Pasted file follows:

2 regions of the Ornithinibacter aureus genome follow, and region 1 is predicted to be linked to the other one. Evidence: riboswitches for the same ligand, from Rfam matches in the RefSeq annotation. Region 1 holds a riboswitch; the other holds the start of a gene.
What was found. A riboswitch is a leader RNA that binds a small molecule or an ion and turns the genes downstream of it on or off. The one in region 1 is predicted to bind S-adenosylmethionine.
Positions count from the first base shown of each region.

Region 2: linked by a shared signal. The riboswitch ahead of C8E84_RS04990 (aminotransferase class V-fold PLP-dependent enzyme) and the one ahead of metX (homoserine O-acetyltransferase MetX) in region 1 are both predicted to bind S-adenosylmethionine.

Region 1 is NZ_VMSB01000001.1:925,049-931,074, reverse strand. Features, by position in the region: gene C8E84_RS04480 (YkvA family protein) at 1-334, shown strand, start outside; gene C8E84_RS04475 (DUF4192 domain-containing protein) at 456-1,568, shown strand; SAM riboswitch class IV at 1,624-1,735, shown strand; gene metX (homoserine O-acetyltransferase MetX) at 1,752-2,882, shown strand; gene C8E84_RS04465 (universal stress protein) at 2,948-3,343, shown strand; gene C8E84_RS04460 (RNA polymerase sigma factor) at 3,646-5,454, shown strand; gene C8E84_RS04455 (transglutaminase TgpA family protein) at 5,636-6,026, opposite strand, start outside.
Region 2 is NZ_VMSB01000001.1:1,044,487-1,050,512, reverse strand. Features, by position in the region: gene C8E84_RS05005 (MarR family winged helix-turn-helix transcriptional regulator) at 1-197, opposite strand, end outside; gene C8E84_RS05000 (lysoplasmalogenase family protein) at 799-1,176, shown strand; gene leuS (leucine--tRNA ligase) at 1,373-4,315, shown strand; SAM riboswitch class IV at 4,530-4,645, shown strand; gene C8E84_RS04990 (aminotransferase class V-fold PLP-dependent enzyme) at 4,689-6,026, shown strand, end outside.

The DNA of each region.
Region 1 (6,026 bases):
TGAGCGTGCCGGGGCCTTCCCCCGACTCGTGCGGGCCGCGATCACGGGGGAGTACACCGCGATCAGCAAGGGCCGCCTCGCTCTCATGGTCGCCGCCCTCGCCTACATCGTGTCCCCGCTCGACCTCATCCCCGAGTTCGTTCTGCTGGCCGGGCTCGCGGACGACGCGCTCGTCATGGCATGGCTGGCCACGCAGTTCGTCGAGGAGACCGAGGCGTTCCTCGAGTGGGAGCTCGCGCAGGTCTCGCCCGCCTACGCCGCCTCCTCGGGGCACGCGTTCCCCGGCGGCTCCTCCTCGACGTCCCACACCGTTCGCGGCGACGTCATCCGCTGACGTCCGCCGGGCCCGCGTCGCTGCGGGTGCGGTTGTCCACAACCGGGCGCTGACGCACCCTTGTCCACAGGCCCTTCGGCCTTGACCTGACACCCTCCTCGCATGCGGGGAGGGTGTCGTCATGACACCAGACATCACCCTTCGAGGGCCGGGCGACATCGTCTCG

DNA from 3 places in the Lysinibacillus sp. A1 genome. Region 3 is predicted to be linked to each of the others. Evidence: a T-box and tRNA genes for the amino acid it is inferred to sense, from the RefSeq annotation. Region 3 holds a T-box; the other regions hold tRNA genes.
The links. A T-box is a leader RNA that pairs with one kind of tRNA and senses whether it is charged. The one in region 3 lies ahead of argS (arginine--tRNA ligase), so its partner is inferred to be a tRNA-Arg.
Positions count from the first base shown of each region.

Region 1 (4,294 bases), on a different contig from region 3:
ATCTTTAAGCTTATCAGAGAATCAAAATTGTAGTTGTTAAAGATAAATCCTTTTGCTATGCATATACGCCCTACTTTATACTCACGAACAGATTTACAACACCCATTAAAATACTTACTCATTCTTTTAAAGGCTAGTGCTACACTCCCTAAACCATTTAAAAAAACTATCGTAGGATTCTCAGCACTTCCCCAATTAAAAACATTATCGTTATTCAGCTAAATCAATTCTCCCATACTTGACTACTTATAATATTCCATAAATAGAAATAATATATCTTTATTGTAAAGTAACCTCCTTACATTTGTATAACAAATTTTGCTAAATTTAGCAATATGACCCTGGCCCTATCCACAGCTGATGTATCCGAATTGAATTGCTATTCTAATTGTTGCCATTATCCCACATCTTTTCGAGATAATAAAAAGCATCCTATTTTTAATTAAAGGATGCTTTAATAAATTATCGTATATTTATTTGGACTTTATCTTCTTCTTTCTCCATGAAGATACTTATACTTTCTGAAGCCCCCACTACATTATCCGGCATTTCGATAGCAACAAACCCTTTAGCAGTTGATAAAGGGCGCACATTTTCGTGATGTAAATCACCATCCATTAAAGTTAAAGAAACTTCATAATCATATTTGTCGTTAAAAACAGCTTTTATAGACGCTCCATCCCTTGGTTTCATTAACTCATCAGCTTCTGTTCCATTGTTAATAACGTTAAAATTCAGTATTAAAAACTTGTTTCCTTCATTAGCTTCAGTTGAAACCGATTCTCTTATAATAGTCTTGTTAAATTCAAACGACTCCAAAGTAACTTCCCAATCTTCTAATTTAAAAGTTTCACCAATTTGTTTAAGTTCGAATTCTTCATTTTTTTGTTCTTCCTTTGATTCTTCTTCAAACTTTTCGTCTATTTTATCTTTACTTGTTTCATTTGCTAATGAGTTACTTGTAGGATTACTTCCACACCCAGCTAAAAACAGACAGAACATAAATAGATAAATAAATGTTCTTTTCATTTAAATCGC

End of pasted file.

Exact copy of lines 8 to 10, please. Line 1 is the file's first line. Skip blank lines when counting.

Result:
Region 1 (6,026 bases):
TGAGCGTGCCGGGGCCTTCCCCCGACTCGTGCGGGCCGCGATCACGGGGGAGTACACCGCGATCAGCAAGGGCCGCCTCGCTCTCATGGTCGCCGCCCTCGCCTACATCGTGTCCCCGCTCGACCTCATCCCCGAGTTCGTTCTGCTGGCCGGGCTCGCGGACGACGCGCTCGTCATGGCATGGCTGGCCACGCAGTTCGTCGAGGAGACCGAGGCGTTCCTCGAGTGGGAGCTCGCGCAGGTCTCGCCCGCCTACGCCGCCTCCTCGGGGCACGCGTTCCCCGGCGGCTCCTCCTCGACGTCCCACACCGTTCGCGGCGACGTCATCCGCTGACGTCCGCCGGGCCCGCGTCGCTGCGGGTGCGGTTGTCCACAACCGGGCGCTGACGCACCCTTGTCCACAGGCCCTTCGGCCTTGACCTGACACCCTCCTCGCATGCGGGGAGGGTGTCGTCATGACACCAGACATCACCCTTCGAGGGCCGGGCGACATCGTCTCG

DNA from 3 places in the Lysinibacillus sp. A1 genome. Region 3 is predicted to be linked to each of the others. Evidence: a T-box and tRNA genes for the amino acid it is inferred to sense, from the RefSeq annotation. Region 3 holds a T-box; the other regions hold tRNA genes.